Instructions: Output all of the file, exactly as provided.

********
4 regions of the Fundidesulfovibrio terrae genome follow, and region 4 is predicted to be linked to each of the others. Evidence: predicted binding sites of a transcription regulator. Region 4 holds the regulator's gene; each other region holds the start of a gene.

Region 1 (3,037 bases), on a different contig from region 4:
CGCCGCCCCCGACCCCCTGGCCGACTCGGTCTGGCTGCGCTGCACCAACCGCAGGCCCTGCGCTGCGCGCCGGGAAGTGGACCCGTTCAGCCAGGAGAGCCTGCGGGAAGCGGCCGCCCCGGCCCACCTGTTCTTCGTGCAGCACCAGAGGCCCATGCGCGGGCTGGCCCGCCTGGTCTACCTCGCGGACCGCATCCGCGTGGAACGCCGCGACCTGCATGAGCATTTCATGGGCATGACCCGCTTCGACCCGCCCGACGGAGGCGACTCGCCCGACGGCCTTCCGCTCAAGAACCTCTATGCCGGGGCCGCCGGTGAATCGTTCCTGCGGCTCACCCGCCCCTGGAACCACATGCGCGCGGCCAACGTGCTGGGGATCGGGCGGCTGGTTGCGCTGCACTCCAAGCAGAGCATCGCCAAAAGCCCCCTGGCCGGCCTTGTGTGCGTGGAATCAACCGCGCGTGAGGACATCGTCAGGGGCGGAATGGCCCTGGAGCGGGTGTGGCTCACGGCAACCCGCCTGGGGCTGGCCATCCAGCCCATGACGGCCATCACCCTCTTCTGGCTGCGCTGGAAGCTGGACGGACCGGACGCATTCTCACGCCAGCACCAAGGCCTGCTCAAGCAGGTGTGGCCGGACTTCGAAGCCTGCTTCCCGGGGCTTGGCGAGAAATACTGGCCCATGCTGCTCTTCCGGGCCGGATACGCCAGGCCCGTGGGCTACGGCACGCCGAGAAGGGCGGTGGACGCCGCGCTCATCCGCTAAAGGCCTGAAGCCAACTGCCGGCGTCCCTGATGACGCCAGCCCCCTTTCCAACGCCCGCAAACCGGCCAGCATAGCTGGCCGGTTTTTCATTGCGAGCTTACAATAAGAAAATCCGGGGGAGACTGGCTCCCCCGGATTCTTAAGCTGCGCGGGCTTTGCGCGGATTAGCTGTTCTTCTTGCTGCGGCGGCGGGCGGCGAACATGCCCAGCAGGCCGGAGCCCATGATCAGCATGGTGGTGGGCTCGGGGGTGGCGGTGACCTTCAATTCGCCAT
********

4 regions of the Fundidesulfovibrio terrae genome follow, and region 4 is predicted to be linked to each of the others. Evidence: predicted binding sites of a transcription regulator. Region 4 holds the regulator's gene; each other region holds the start of a gene.

Region 1 (3,037 bases), on a different contig from region 4:
CGCCGCCCCCGACCCCCTGGCCGACTCGGTCTGGCTGCGCTGCACCAACCGCAGGCCCTGCGCTGCGCGCCGGGAAGTGGACCCGTTCAGCCAGGAGAGCCTGCGGGAAGCGGCCGCCCCGGCCCACCTGTTCTTCGTGCAGCACCAGAGGCCCATGCGCGGGCTGGCCCGCCTGGTCTACCTCGCGGACCGCATCCGCGTGGAACGCCGCGACCTGCATGAGCATTTCATGGGCATGACCCGCTTCGACCCGCCCGACGGAGGCGACTCGCCCGACGGCCTTCCGCTCAAGAACCTCTATGCCGGGGCCGCCGGTGAATCGTTCCTGCGGCTCACCCGCCCCTGGAACCACATGCGCGCGGCCAACGTGCTGGGGATCGGGCGGCTGGTTGCGCTGCACTCCAAGCAGAGCATCGCCAAAAGCCCCCTGGCCGGCCTTGTGTGCGTGGAATCAACCGCGCGTGAGGACATCGTCAGGGGCGGAATGGCCCTGGAGCGGGTGTGGCTCACGGCAACCCGCCTGGGGCTGGCCATCCAGCCCATGACGGCCATCACCCTCTTCTGGCTGCGCTGGAAGCTGGACGGACCGGACGCATTCTCACGCCAGCACCAAGGCCTGCTCAAGCAGGTGTGGCCGGACTTCGAAGCCTGCTTCCCGGGGCTTGGCGAGAAATACTGGCCCATGCTGCTCTTCCGGGCCGGATACGCCAGGCCCGTGGGCTACGGCACGCCGAGAAGGGCGGTGGACGCCGCGCTCATCCGCTAAAGGCCTGAAGCCAACTGCCGGCGTCCCTGATGACGCCAGCCCCCTTTCCAACGCCCGCAAACCGGCCAGCATAGCTGGCCGGTTTTTCATTGCGAGCTTACAATAAGAAAATCCGGGGGAGACTGGCTCCCCCGGATTCTTAAGCTGCGCGGGCTTTGCGCGGATTAGCTGTTCTTCTTGCTGCGGCGGCGGGCGGCGAACATGCCCAGCAGGCCGGAGCCCATGATCAGCATGGTGGTGGGCTCGGGGGTGGCGGTGACCTTCAATTCGCCAT